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Genealogy Hassell Uncategorized

The Swedes Come Out of the Weeds

In October, 2009 I wrote THIS POST about my Great Grandmother, Olive (Hassel) Rathkamp, my dad’s grandmother.  Olive died in 1926, 16 years before my dad was born.  Until last week she and her Swedish ancestors continued to be a complete mystery.  I’ve accumulated some anecdotal evidence, but nothing concrete.  I’ve long suspected her father was Charles Hassel, knew she lived in Michigan, suspected she was born in Sweden, and suspected her mother died when she was young.  That’s it.  Not exactly something a genealogist would hang his hat on.

hassel-anna-death-record-combinedI have literally had three different people listed as possibly being her mother.  This death record seemed to indicate her mother was Anna (Erickson) Hassel who apparently died in childbirth on December 17, 1892 a date which coincides with the birth of Olive’s sister Ella.

Anna would have been 8 years younger than Charles and would have only been 16 when she had Olive.  Not out of the realm of possibilities.

I knew I’d have much better luck finding Olive’s mom if I could find a birth record from Sweden.  This was no easy task.  The only thing I had to go on was Charles’ obit from 1937.1hassell-charles-small-obit  This obit states that he was from Nora, Westmanlan (Vastmanland), Sweden.  If this was true it would have helped.  But Charles lied.  Actually he probably didn’t lie.  It’s amazing how facts are distorted through the lens of time.  Soon tiring of finding the needle in the haystack, I decided to try my old trick of working sideways.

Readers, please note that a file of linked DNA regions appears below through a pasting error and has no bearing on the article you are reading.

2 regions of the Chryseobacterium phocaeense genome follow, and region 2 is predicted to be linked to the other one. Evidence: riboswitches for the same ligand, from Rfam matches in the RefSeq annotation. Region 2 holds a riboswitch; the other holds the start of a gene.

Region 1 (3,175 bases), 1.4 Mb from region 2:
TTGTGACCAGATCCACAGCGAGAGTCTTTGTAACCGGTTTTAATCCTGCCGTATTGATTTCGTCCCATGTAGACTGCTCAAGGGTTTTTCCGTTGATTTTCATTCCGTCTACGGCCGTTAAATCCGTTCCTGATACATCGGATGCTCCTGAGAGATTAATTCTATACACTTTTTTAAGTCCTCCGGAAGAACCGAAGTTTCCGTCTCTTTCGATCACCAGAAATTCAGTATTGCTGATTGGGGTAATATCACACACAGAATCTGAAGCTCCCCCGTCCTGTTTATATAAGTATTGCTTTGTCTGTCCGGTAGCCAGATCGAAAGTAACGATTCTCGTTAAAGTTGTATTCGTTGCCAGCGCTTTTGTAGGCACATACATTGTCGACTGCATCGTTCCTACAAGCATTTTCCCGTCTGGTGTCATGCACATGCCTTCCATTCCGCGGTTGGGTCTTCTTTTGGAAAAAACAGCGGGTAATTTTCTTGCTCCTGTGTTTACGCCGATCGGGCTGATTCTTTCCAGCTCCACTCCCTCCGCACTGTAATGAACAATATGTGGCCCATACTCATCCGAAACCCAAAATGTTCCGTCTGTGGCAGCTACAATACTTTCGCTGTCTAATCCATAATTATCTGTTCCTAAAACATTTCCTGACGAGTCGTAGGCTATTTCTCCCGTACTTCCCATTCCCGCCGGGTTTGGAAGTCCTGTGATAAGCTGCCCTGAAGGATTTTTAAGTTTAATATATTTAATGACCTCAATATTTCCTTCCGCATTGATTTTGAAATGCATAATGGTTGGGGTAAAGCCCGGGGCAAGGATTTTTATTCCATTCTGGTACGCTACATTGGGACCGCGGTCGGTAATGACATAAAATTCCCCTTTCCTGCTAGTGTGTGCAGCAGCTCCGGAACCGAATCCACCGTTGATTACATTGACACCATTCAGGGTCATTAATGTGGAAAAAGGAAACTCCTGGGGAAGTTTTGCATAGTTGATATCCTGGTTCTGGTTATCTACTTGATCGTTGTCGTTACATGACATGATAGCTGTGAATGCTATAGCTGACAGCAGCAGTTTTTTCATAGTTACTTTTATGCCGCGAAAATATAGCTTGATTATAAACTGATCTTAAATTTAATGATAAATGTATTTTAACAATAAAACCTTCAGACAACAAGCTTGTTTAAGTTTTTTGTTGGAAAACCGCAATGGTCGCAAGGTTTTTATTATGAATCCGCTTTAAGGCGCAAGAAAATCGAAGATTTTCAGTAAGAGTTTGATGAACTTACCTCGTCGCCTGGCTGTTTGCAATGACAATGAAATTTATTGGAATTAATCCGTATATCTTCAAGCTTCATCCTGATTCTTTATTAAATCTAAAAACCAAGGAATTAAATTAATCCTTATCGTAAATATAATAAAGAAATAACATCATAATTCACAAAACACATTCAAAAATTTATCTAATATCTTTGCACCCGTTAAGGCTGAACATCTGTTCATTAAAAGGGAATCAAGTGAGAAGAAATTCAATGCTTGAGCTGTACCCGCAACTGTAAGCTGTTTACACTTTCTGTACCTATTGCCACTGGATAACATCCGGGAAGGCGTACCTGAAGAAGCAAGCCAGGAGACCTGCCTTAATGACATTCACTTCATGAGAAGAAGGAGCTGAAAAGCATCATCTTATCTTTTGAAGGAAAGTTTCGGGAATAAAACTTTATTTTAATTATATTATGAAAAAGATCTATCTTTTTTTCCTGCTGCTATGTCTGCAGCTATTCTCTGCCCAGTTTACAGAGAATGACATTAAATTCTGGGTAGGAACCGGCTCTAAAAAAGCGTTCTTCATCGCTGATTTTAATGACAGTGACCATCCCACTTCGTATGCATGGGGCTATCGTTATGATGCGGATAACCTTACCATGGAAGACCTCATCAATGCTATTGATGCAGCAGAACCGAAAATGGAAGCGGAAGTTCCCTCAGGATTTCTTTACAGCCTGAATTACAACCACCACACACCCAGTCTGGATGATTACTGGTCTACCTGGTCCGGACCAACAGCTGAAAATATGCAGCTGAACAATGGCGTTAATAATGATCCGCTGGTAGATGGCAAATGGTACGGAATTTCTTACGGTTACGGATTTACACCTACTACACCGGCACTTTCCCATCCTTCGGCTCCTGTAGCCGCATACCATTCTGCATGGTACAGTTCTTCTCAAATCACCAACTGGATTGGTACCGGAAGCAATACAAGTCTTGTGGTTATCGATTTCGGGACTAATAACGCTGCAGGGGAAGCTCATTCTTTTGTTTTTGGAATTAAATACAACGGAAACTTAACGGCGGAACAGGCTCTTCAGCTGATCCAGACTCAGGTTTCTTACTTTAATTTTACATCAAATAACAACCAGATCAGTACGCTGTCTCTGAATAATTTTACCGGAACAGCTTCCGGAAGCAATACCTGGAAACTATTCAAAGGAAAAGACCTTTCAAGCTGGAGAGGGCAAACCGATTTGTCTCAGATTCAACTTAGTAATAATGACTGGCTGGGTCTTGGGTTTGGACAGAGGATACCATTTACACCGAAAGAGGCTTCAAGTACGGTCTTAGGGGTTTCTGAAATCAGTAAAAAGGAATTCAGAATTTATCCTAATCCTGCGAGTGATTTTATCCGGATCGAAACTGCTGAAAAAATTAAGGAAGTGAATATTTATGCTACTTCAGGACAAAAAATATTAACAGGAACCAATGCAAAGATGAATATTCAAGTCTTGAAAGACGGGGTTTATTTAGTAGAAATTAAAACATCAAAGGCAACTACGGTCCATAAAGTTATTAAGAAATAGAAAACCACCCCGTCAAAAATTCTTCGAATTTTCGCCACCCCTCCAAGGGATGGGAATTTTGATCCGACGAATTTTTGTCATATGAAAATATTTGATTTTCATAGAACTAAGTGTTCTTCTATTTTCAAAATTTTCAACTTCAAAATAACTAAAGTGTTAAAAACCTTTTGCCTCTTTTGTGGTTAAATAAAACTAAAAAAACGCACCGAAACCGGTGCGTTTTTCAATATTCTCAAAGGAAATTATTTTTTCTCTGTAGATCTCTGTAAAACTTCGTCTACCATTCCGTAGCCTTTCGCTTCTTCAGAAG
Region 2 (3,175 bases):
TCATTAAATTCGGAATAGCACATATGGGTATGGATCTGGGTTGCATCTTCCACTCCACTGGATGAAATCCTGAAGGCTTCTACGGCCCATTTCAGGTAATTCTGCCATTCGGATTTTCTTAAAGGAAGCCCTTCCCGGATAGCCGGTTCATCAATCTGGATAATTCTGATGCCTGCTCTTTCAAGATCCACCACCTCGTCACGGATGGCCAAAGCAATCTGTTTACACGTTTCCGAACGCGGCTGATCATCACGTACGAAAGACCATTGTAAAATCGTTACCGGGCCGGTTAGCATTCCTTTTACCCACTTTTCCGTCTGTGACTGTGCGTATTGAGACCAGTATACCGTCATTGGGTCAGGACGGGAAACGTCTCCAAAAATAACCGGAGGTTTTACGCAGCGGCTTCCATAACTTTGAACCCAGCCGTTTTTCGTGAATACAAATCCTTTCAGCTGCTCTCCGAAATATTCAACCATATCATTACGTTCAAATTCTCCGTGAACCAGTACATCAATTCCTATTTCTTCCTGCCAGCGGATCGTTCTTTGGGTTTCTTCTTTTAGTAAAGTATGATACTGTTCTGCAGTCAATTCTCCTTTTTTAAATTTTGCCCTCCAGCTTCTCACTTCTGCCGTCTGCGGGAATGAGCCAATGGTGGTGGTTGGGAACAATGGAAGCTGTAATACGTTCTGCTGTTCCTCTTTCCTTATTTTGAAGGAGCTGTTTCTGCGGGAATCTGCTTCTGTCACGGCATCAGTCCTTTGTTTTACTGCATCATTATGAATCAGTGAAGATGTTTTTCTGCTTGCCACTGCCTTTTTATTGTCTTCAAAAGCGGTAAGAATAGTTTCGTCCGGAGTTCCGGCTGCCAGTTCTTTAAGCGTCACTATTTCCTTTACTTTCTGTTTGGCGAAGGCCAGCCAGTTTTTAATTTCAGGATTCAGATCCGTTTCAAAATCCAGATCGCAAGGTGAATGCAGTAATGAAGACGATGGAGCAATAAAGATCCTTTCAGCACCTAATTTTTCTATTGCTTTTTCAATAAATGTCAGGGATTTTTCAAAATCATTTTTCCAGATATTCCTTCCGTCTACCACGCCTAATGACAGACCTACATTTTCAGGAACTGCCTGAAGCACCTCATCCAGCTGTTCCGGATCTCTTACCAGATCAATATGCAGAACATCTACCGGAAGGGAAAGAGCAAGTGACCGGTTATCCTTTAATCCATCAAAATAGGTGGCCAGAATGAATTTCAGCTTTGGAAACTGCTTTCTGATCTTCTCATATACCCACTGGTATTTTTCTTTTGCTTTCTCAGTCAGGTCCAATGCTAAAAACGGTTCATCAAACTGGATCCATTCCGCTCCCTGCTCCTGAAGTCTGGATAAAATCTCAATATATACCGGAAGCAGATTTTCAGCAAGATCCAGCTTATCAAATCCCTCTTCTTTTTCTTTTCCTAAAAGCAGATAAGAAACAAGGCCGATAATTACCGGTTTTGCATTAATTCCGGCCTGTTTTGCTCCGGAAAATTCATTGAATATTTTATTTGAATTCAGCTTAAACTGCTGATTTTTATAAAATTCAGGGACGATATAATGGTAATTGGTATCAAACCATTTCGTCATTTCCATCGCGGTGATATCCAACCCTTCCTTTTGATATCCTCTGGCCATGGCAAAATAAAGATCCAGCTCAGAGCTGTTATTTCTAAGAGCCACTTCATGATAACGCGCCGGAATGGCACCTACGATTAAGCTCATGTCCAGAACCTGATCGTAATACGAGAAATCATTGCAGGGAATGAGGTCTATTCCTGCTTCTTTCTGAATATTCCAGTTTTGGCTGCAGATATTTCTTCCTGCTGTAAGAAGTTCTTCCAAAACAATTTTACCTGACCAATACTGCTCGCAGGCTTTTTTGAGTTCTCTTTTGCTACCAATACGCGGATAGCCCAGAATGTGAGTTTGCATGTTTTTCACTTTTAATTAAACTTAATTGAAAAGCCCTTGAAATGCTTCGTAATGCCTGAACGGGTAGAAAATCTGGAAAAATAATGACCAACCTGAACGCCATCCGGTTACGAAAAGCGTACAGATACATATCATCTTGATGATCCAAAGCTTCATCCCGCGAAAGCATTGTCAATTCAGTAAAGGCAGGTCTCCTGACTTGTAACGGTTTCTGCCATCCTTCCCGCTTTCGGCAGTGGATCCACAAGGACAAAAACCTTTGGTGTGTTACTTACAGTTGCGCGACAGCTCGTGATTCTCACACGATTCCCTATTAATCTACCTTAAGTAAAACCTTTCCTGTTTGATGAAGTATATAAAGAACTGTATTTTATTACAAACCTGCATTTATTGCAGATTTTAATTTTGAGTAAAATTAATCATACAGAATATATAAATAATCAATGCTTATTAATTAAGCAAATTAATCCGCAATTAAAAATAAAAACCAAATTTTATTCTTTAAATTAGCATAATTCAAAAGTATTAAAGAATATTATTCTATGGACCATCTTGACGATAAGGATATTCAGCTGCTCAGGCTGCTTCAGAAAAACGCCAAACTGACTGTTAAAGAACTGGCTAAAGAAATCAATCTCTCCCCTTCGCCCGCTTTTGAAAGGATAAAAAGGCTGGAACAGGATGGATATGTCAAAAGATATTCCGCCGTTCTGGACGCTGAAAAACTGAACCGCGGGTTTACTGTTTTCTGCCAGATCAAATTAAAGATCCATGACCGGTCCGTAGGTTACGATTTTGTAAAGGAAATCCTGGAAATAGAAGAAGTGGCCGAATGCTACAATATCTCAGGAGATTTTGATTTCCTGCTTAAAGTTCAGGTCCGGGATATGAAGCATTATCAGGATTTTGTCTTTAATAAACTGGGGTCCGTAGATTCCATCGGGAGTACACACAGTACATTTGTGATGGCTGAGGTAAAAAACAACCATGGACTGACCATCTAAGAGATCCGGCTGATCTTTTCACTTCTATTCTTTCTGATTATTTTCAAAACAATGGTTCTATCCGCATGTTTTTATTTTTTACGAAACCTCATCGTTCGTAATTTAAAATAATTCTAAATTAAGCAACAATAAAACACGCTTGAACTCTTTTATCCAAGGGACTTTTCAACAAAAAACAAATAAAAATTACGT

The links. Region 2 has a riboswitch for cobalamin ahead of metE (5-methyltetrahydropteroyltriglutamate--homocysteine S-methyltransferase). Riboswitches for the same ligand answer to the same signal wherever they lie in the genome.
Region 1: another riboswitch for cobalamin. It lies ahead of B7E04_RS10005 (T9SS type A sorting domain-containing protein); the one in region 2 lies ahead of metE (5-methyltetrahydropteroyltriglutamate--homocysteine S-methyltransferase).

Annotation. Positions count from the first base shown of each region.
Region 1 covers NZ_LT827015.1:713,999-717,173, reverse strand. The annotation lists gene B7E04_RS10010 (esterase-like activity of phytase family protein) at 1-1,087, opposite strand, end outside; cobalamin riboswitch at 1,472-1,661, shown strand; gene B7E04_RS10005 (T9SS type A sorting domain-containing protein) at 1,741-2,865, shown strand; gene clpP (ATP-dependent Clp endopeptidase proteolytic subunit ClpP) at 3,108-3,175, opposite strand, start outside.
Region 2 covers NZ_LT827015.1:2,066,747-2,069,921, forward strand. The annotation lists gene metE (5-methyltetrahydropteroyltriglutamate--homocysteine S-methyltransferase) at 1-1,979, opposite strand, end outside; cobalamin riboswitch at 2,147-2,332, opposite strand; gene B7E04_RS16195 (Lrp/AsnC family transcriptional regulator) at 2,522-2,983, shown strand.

Iron Mountain, Michigan was an iron mining town and went through a boom during the late 1800’s.  Similar to what’s happening now in North Dakota and the tar sands in Canada, workers were recruited to Iron Mountain from other areas of the world.  Even today, looking through the Iron Mountain phone book, you’ll notice two distinct ethnic groups:  Swedes and Italians.  It’s not a coincidence that skilled miners could be found in both Sweden and Italy.  These young men, searching for opportunity, ended up working together in the iron mines of Iron Mountain.